The Chamber of Representatives recently enacted the new Maritime Code. Whereas the substantive rules on the arrest on sea-going ships will be directly governed by the International Convention for the Unification of Certain Rules Relating to the Arrest of Sea-Going Ships 1952, the procedures governing how to obtain an arrest authorisation will not fundamentally change. Belgium will remain a favourable place to arrest sea-going ships in order to obtain security for unpaid maritime claims.
The Chamber of Representatives recently enacted the new Maritime Code, which will replace – to a large extent, but not completely – numerous provisions in several existing codes. The new code is over 470 pages long and consequently cannot be explained in a few lines; however, this article highlights some of the major changes that will be introduced in relation to existing legislation.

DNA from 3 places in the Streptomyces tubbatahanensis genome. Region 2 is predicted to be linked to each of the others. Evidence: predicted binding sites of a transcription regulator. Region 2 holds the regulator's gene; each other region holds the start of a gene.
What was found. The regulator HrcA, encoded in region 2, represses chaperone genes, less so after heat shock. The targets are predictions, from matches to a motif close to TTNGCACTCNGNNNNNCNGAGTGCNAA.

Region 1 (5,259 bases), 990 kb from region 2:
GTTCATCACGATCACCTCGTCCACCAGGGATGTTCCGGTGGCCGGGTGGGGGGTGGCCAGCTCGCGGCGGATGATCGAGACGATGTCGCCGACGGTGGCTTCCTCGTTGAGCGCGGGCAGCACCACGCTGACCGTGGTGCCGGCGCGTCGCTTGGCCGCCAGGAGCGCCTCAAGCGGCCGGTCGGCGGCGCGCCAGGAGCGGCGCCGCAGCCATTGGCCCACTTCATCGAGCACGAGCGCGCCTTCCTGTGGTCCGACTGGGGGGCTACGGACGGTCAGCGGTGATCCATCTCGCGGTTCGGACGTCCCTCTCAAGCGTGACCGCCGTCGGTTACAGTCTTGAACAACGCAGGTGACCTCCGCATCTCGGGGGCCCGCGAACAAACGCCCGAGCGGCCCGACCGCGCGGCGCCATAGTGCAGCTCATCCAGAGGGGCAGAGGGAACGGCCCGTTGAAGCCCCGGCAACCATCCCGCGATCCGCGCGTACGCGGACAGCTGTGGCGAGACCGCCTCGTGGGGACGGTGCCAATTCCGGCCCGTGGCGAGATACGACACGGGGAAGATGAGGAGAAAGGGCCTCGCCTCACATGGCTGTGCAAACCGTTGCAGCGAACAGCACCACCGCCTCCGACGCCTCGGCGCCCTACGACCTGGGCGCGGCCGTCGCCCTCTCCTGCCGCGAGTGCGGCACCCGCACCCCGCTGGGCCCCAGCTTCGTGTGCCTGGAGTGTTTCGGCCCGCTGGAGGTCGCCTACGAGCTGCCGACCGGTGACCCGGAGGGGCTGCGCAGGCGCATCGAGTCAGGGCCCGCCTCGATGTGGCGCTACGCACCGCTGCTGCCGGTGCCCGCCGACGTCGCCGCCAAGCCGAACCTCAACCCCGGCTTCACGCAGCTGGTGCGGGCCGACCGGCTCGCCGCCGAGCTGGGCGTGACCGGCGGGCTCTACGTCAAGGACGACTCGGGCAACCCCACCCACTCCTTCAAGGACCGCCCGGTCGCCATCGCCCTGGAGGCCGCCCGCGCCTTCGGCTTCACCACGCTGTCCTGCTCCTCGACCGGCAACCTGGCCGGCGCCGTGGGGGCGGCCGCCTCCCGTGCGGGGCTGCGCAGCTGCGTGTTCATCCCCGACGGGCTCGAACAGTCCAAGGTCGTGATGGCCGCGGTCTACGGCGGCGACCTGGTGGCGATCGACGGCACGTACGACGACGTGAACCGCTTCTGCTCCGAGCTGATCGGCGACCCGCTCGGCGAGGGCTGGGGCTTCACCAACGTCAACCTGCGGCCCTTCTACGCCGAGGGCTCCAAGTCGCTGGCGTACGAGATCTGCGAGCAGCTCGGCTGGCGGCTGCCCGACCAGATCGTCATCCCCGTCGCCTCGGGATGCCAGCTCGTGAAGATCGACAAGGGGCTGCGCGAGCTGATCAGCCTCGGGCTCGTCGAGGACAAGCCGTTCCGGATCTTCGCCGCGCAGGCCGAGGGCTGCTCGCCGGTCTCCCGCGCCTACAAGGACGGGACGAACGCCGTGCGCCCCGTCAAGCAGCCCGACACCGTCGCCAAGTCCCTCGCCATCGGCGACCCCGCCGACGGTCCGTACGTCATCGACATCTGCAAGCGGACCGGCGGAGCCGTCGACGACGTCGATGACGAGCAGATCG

The Supreme Court has rendered its second decision in the long-running road haulage dispute known as the 'sugar case'. The Supreme Court considered the scope of application of the Convention on the Contract for the International Carriage of Goods by Road (CMR), and whether all damages resulting from a loss that arises from a CMR contract can be recovered from the road carrier.
Over the past few years, the Antwerp Commercial Court has considered on multiple occasions the question of whether a carrier's terms and conditions published on its website can be validly incorporated into an agreement. Although the court has provided insightful guidance on the matter, further questions remain unanswered.
A new law has been passed that establishes measures to combat maritime piracy. Under certain conditions, a Belgian-flagged ship will now be allowed to rely on maritime security companies to protect the vessel against piracy. This new legislation is a step in the right direction, but there is still work to be done.